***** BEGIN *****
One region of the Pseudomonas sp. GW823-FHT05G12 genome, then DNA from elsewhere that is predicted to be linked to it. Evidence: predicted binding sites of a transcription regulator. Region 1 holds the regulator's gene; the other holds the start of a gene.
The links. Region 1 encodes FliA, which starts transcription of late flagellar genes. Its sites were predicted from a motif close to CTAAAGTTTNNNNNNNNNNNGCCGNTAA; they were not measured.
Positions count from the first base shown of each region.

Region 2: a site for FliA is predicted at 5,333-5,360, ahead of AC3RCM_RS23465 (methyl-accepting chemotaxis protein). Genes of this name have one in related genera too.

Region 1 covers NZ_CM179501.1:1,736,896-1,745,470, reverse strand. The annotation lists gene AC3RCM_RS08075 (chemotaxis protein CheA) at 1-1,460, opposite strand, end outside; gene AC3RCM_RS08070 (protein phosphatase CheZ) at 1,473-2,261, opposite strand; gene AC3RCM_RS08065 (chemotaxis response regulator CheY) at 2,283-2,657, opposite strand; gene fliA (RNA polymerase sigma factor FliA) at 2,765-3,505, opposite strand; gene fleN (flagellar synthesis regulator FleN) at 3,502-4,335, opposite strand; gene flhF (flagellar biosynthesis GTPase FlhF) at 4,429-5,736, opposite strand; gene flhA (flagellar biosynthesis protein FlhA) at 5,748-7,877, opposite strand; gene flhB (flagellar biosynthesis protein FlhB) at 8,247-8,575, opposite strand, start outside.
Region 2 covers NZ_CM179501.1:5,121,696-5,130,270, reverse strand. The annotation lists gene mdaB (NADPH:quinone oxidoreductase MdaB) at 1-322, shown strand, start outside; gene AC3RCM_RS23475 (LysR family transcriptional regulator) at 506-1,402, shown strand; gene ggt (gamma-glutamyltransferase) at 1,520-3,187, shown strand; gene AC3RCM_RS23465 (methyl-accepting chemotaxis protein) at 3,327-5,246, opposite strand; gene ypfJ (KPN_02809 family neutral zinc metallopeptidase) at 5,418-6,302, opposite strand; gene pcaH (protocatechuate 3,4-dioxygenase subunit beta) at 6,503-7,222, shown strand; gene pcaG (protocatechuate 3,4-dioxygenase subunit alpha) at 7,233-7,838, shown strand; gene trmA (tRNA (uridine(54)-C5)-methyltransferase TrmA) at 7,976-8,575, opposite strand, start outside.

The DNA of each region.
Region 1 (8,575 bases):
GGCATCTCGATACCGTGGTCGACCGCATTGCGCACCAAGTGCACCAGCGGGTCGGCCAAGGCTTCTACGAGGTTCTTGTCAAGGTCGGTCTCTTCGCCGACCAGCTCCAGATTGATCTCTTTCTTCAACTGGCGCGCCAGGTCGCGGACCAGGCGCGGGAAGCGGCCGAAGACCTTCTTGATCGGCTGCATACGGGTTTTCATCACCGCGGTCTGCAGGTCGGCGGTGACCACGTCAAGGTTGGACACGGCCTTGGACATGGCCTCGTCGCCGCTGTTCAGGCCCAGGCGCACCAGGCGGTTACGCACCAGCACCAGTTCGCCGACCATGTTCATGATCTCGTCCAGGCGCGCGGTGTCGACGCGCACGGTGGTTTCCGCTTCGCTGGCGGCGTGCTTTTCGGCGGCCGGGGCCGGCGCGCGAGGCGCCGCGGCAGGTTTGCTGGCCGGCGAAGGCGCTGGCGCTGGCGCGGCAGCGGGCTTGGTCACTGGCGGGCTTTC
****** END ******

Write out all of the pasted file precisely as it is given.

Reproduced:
One region of the Pseudomonas sp. GW823-FHT05G12 genome, then DNA from elsewhere that is predicted to be linked to it. Evidence: predicted binding sites of a transcription regulator. Region 1 holds the regulator's gene; the other holds the start of a gene.
The links. Region 1 encodes FliA, which starts transcription of late flagellar genes. Its sites were predicted from a motif close to CTAAAGTTTNNNNNNNNNNNGCCGNTAA; they were not measured.
Positions count from the first base shown of each region.

Region 2: a site for FliA is predicted at 5,333-5,360, ahead of AC3RCM_RS23465 (methyl-accepting chemotaxis protein). Genes of this name have one in related genera too.

Region 1 covers NZ_CM179501.1:1,736,896-1,745,470, reverse strand. The annotation lists gene AC3RCM_RS08075 (chemotaxis protein CheA) at 1-1,460, opposite strand, end outside; gene AC3RCM_RS08070 (protein phosphatase CheZ) at 1,473-2,261, opposite strand; gene AC3RCM_RS08065 (chemotaxis response regulator CheY) at 2,283-2,657, opposite strand; gene fliA (RNA polymerase sigma factor FliA) at 2,765-3,505, opposite strand; gene fleN (flagellar synthesis regulator FleN) at 3,502-4,335, opposite strand; gene flhF (flagellar biosynthesis GTPase FlhF) at 4,429-5,736, opposite strand; gene flhA (flagellar biosynthesis protein FlhA) at 5,748-7,877, opposite strand; gene flhB (flagellar biosynthesis protein FlhB) at 8,247-8,575, opposite strand, start outside.
Region 2 covers NZ_CM179501.1:5,121,696-5,130,270, reverse strand. The annotation lists gene mdaB (NADPH:quinone oxidoreductase MdaB) at 1-322, shown strand, start outside; gene AC3RCM_RS23475 (LysR family transcriptional regulator) at 506-1,402, shown strand; gene ggt (gamma-glutamyltransferase) at 1,520-3,187, shown strand; gene AC3RCM_RS23465 (methyl-accepting chemotaxis protein) at 3,327-5,246, opposite strand; gene ypfJ (KPN_02809 family neutral zinc metallopeptidase) at 5,418-6,302, opposite strand; gene pcaH (protocatechuate 3,4-dioxygenase subunit beta) at 6,503-7,222, shown strand; gene pcaG (protocatechuate 3,4-dioxygenase subunit alpha) at 7,233-7,838, shown strand; gene trmA (tRNA (uridine(54)-C5)-methyltransferase TrmA) at 7,976-8,575, opposite strand, start outside.

The DNA of each region.
Region 1 (8,575 bases):
GGCATCTCGATACCGTGGTCGACCGCATTGCGCACCAAGTGCACCAGCGGGTCGGCCAAGGCTTCTACGAGGTTCTTGTCAAGGTCGGTCTCTTCGCCGACCAGCTCCAGATTGATCTCTTTCTTCAACTGGCGCGCCAGGTCGCGGACCAGGCGCGGGAAGCGGCCGAAGACCTTCTTGATCGGCTGCATACGGGTTTTCATCACCGCGGTCTGCAGGTCGGCGGTGACCACGTCAAGGTTGGACACGGCCTTGGACATGGCCTCGTCGCCGCTGTTCAGGCCCAGGCGCACCAGGCGGTTACGCACCAGCACCAGTTCGCCGACCATGTTCATGATCTCGTCCAGGCGCGCGGTGTCGACGCGCACGGTGGTTTCCGCTTCGCTGGCGGCGTGCTTTTCGGCGGCCGGGGCCGGCGCGCGAGGCGCCGCGGCAGGTTTGCTGGCCGGCGAAGGCGCTGGCGCTGGCGCGGCAGCGGGCTTGGTCACTGGCGGGCTTTC